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Top 10 tips for SANEs to present evidence at a trial

Apr 26, 2018 | Blog

Expert Interview with Shannon Knudsen, RN, SANE-A, SANE-P, CFN

Shannon Knudsen is a tireless registered nurse, certified sexual assault nurse examiner (SANE) for adults and children, the Mid-Iowa SANE Coordinator and Story County SART Exam Coordinator in charge of Polk and Story counties. Polk county has the unfortunate status of having the busiest sexual assault program in the state, with more than 550 examinations recorded in 2017 alone. Additionally, Knudsen has a partnership business that provides training and consulting to SANEs around the state.

Not only does she provide SANE services herself, Knudsen also oversees the work and training of 45 SANEs in 11 different exam sites, working with medical directors in each program to set up policies to ensure 24-7 clinical coverage. Another important part of her job, and one she feels is critical the role of a SANE coordinator is her collaboration with law enforcement and the court system.

“SANEs need to advocate for their role with multi-disciplinary team members, both as nurses and patient advocates, to ensure we are on-site with the patient if needed.” says Knudsen, “Importantly, studies have shown if we get SANE services on site, patients are more likely to accept those services. We also can be called for consultation even if the patient shows up 2 weeks after an assault.”

Knudsen also understands the crucial role SANEs play in court proceedings and tries to prepare the SANEs for their, at times, stressful day in court.

“Nurses can be very apprehensive of taking the stand, due to a fear of public speaking, or the pressures of just being in a courtroom, so I think it is really important to prepare them for court proceedings,” Knudsen adds, “I remind them to review their case pre-trial, answer any questions they may have, review the SANE protocols together, and also remind them that we are there to give completely unbiased testimony – for either the prosecution or the defense. I tell them, ‘you are not on trial, you are just there to present your findings and share your knowledge’.”

From her vast experience taking the stand as well as supporting dozens of SANEs through the trial process, Knudsen offers the following tips to prepare for trial when subpoenaed.


Step 1: Contact the attorney to make sure you have all the correct and updated records. The records need to be reviewed ahead of time to ensure you have all the papers and that pages are not missing. If they are, you need to request the attorney contact the hospital to get all the relevant pages of the case.

Step 2: Review the patient case. Ensure you are familiar with every aspect of the case so that you will be confident answering questions when on the stand.

Step 3: Review the SANE protocols so you know how to correctly communicate the rationale for any protocol or policy that we follow. For example, if questioned in regards to sexually transmitted infections, you can reply that we are unlikely to see infections acutely and it is not pertinent to why the patient is seeking our services therefore, we offer to treat prophylactically.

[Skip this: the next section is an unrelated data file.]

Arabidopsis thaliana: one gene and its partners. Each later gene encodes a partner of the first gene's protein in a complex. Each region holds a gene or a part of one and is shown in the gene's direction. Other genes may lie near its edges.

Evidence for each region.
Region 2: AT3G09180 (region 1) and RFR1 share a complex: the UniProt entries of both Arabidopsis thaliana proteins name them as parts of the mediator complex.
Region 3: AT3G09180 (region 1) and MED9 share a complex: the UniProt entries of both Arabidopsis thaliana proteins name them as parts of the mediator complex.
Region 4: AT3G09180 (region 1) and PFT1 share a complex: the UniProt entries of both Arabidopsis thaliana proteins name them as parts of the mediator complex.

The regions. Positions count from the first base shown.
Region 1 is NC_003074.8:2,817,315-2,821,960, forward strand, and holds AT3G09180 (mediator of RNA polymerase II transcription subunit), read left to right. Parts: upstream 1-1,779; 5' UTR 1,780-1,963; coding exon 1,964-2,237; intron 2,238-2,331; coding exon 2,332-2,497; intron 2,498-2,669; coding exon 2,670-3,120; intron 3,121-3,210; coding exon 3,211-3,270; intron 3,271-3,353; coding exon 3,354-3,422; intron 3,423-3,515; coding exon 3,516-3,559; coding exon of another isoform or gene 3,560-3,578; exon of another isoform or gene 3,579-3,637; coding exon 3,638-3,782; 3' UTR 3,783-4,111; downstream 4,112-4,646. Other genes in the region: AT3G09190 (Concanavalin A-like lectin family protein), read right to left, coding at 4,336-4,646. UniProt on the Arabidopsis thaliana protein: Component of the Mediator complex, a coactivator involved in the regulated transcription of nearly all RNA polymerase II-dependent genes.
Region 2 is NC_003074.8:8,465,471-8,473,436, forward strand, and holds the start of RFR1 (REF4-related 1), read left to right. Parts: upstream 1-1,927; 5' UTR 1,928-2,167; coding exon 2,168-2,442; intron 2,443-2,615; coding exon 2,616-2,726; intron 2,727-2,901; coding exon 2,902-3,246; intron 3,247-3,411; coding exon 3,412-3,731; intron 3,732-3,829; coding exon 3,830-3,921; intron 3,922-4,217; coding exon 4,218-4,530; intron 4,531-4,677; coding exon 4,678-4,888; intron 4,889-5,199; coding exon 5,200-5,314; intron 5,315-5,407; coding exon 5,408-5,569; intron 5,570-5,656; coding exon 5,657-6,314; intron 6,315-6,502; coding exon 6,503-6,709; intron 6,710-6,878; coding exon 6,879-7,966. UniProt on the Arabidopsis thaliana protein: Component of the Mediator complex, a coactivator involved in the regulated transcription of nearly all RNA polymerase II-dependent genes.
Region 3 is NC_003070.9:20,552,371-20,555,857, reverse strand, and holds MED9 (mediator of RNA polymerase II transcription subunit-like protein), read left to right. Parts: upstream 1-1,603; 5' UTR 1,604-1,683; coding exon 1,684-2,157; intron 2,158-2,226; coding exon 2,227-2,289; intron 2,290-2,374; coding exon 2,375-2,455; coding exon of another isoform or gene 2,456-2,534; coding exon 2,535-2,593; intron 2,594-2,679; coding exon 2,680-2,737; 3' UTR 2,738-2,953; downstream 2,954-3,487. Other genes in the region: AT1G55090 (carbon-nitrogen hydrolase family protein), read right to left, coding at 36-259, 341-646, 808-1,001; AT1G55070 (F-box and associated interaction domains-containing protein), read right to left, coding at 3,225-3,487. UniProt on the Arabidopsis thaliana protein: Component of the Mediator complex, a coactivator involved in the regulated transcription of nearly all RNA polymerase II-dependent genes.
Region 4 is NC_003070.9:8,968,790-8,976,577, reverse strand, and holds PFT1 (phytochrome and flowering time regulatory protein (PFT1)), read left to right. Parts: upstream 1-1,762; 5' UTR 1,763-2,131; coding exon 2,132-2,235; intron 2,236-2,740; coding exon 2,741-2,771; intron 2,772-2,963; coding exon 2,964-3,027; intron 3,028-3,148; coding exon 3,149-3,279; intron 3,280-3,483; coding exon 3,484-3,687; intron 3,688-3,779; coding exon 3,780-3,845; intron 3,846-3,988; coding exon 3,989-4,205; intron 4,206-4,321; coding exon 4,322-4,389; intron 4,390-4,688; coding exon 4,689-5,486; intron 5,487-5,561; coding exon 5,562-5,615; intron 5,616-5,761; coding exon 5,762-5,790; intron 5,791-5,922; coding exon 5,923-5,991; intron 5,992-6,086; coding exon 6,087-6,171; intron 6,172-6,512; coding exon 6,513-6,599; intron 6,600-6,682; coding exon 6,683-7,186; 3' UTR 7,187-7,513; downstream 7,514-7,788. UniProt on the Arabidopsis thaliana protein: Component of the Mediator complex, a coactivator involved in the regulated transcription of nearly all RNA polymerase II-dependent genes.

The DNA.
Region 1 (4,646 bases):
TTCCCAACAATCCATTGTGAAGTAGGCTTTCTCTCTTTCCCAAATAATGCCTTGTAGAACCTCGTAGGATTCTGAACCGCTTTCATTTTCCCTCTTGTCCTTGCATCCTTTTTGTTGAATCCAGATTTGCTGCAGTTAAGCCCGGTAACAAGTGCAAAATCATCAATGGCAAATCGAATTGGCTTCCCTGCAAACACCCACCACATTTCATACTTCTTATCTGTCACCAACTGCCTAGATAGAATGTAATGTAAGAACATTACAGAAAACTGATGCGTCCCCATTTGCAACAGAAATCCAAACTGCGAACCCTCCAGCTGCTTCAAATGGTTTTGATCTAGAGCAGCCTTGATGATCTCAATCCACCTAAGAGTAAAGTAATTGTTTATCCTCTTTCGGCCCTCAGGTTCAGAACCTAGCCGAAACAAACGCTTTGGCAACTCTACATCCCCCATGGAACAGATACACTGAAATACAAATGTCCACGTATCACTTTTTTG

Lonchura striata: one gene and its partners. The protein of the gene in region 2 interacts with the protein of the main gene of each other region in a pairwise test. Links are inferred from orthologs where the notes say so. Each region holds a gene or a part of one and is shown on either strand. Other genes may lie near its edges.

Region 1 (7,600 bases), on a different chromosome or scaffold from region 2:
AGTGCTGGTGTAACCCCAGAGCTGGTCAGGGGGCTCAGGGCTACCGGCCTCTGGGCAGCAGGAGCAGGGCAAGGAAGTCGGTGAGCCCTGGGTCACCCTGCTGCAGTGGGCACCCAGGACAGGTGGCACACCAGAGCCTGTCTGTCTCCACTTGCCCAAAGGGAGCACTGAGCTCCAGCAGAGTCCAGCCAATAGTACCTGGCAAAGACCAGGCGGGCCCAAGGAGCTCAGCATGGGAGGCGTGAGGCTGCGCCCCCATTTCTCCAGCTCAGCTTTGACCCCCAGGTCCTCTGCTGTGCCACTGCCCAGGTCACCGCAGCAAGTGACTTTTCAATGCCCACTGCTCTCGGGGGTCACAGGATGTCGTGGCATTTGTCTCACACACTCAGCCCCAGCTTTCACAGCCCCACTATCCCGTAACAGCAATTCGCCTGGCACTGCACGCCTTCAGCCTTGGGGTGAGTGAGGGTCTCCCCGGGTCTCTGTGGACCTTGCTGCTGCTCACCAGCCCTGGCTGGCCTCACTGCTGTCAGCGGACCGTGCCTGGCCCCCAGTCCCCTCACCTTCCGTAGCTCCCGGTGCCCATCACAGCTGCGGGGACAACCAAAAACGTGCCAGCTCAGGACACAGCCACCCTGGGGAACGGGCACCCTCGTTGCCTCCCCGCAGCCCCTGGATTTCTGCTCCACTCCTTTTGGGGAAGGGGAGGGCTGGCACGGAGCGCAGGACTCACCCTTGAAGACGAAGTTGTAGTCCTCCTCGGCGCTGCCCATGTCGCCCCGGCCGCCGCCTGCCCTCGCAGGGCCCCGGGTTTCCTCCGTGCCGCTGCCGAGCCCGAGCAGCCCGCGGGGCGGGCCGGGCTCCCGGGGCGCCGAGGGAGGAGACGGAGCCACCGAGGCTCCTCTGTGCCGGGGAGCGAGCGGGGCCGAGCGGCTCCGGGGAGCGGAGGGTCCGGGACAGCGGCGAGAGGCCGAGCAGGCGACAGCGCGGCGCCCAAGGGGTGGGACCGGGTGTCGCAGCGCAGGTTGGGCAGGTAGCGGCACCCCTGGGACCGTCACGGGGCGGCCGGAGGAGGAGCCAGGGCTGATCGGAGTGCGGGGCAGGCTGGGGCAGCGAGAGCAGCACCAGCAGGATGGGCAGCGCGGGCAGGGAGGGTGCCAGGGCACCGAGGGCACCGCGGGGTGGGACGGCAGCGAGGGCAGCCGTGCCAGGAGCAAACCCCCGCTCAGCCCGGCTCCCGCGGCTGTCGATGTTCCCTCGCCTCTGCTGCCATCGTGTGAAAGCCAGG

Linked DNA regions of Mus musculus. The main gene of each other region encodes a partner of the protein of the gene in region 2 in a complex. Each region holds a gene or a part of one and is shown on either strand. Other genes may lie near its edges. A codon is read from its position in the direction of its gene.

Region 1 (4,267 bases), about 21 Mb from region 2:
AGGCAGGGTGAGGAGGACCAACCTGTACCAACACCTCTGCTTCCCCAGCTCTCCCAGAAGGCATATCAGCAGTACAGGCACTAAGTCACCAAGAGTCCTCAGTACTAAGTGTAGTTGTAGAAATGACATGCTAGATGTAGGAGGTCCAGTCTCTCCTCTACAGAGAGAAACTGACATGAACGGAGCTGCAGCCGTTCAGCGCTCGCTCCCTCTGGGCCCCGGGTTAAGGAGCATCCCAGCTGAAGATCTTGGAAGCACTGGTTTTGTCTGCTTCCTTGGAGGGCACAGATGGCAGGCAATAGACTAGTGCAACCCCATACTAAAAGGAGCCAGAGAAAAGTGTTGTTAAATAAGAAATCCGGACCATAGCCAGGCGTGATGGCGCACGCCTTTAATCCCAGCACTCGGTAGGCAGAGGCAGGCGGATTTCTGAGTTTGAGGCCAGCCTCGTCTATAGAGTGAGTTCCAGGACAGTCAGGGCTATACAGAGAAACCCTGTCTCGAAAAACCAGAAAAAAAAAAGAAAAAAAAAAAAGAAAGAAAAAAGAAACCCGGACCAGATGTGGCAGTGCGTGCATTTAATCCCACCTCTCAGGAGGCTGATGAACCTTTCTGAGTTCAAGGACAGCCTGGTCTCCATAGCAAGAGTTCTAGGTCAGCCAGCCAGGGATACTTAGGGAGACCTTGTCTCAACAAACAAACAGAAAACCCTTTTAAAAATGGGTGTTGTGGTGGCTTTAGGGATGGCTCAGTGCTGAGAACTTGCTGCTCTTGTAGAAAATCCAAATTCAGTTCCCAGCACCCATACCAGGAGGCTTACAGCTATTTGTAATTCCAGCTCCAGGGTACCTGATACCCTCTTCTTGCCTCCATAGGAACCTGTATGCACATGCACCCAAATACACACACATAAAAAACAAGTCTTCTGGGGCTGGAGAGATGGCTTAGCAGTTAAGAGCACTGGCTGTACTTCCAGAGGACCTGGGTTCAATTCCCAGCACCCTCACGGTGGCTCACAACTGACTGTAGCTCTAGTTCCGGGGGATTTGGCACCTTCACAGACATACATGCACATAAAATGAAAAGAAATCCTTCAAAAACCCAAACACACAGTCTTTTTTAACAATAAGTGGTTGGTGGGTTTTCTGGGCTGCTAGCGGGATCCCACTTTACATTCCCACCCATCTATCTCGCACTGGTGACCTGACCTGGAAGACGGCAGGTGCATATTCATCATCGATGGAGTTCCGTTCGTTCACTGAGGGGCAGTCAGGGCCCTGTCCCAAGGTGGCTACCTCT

Step 4: Prepare to answer questions honestly. It is important to note, that it is not the SANE’s job to investigate, and that SANEs don’t have to have an answer for everything, you are simply there to present your findings of the exam.

Step 5: If you are a coordinator prepping a SANE for a court appearance, it is also important to provide reassurance and answer any questions they may have to allay any fears of taking the stand. This could even include a simple tour of the courtroom prior to the trial date.

On the day of your court appearance

Step 6: Be sure to get a good night’s rest and dress professionally. Try to get to the courthouse early and find where you are going ahead of time. Don’t be rushed. This way you can deliver the best testimony.

Step 7: Be patient! You can be waiting to be called up to the stand for hours. Plan to be at the courtroom for the entire day.

On the stand

Step 8: Listen carefully to what the attorney is asking and don’t be afraid to ask for clarification if unsure of the question. Always provide an honest answer.


Step 9: Debrief with your coordinator, if needed. It is also a good idea to follow up with the attorney and ask for feedback about your testimony, that way you can be even better prepared for a court appearance next time around.

Step 10: Request a copy of your testimony so you can add it to your trial portfolio.

By preparing properly for trial, SANEs are able to provide useful testimony for court proceedings, which is a crucial aspect of the job.

At the end of the day, Knudsen’s role never ends. She is always on call and available both as a SANE nurse and coordinator to provide services and help other nurses through the exam process and trial proceedings, but she wouldn’t have it any other way.

“I really appreciate the courtroom role and enjoy teaching and reviewing SANE policy and protocols to ensure that patients are provided the best standard of care with quality and compassion,” Knudsen concludes, “I like improving our procedures and providing support to my staff whenever they need it.”


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